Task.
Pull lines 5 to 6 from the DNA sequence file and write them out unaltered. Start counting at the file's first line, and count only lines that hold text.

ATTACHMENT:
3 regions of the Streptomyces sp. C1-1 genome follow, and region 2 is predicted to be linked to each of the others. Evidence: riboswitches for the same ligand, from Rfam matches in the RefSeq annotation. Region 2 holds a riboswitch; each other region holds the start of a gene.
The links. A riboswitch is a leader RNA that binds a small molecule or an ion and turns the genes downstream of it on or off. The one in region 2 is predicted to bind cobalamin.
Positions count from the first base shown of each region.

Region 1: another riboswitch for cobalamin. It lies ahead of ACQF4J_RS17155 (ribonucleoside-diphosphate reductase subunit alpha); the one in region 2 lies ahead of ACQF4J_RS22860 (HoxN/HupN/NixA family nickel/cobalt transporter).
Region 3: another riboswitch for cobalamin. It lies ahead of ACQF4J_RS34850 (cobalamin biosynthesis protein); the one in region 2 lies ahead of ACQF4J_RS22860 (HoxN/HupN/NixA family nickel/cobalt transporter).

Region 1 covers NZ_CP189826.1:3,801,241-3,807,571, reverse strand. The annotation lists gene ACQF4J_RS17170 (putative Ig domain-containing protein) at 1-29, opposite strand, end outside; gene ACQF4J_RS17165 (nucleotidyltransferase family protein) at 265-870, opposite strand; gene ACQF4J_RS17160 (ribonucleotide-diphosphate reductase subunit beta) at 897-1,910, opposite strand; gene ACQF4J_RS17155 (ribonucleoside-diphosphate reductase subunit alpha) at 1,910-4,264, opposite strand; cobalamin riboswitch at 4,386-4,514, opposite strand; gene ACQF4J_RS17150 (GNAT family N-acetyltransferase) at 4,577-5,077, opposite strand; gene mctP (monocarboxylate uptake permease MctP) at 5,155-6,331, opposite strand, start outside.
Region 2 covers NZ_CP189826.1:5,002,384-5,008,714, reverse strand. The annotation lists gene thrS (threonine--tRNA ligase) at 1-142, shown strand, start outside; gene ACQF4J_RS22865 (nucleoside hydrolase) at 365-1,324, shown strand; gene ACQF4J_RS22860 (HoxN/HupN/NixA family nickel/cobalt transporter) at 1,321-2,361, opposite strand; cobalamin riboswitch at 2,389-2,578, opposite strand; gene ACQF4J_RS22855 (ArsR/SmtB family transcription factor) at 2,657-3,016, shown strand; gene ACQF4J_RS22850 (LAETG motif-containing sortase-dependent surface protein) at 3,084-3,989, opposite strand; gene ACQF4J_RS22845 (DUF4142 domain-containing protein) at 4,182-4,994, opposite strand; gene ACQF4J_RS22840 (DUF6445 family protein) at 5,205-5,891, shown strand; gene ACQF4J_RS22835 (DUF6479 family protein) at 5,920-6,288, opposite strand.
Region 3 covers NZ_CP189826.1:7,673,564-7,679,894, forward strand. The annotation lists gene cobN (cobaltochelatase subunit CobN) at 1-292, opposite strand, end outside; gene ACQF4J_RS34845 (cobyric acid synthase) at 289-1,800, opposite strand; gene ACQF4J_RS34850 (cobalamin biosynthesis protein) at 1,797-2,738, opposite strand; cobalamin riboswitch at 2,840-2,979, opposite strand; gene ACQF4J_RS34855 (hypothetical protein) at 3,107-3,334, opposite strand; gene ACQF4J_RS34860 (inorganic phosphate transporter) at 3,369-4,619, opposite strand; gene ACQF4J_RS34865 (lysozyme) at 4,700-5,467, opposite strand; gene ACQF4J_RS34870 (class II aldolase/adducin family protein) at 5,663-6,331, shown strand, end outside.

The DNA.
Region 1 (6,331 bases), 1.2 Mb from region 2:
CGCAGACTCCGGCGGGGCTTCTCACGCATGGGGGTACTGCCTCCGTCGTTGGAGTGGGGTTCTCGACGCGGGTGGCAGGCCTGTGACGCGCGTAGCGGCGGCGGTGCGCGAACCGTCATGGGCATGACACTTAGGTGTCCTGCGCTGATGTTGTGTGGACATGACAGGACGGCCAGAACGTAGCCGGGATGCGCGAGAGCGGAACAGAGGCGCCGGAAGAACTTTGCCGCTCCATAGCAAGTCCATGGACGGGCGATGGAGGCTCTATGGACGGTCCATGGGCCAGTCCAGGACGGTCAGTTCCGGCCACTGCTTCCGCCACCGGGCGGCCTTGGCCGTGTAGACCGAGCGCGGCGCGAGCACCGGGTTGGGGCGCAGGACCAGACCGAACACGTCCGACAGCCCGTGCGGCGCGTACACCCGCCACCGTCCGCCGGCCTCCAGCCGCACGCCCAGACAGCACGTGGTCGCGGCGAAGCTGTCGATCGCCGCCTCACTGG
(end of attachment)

Region 3: another riboswitch for cobalamin. It lies ahead of ACQF4J_RS34850 (cobalamin biosynthesis protein); the one in region 2 lies ahead of ACQF4J_RS22860 (HoxN/HupN/NixA family nickel/cobalt transporter).

Region 1 covers NZ_CP189826.1:3,801,241-3,807,571, reverse strand. The annotation lists gene ACQF4J_RS17170 (putative Ig domain-containing protein) at 1-29, opposite strand, end outside; gene ACQF4J_RS17165 (nucleotidyltransferase family protein) at 265-870, opposite strand; gene ACQF4J_RS17160 (ribonucleotide-diphosphate reductase subunit beta) at 897-1,910, opposite strand; gene ACQF4J_RS17155 (ribonucleoside-diphosphate reductase subunit alpha) at 1,910-4,264, opposite strand; cobalamin riboswitch at 4,386-4,514, opposite strand; gene ACQF4J_RS17150 (GNAT family N-acetyltransferase) at 4,577-5,077, opposite strand; gene mctP (monocarboxylate uptake permease MctP) at 5,155-6,331, opposite strand, start outside.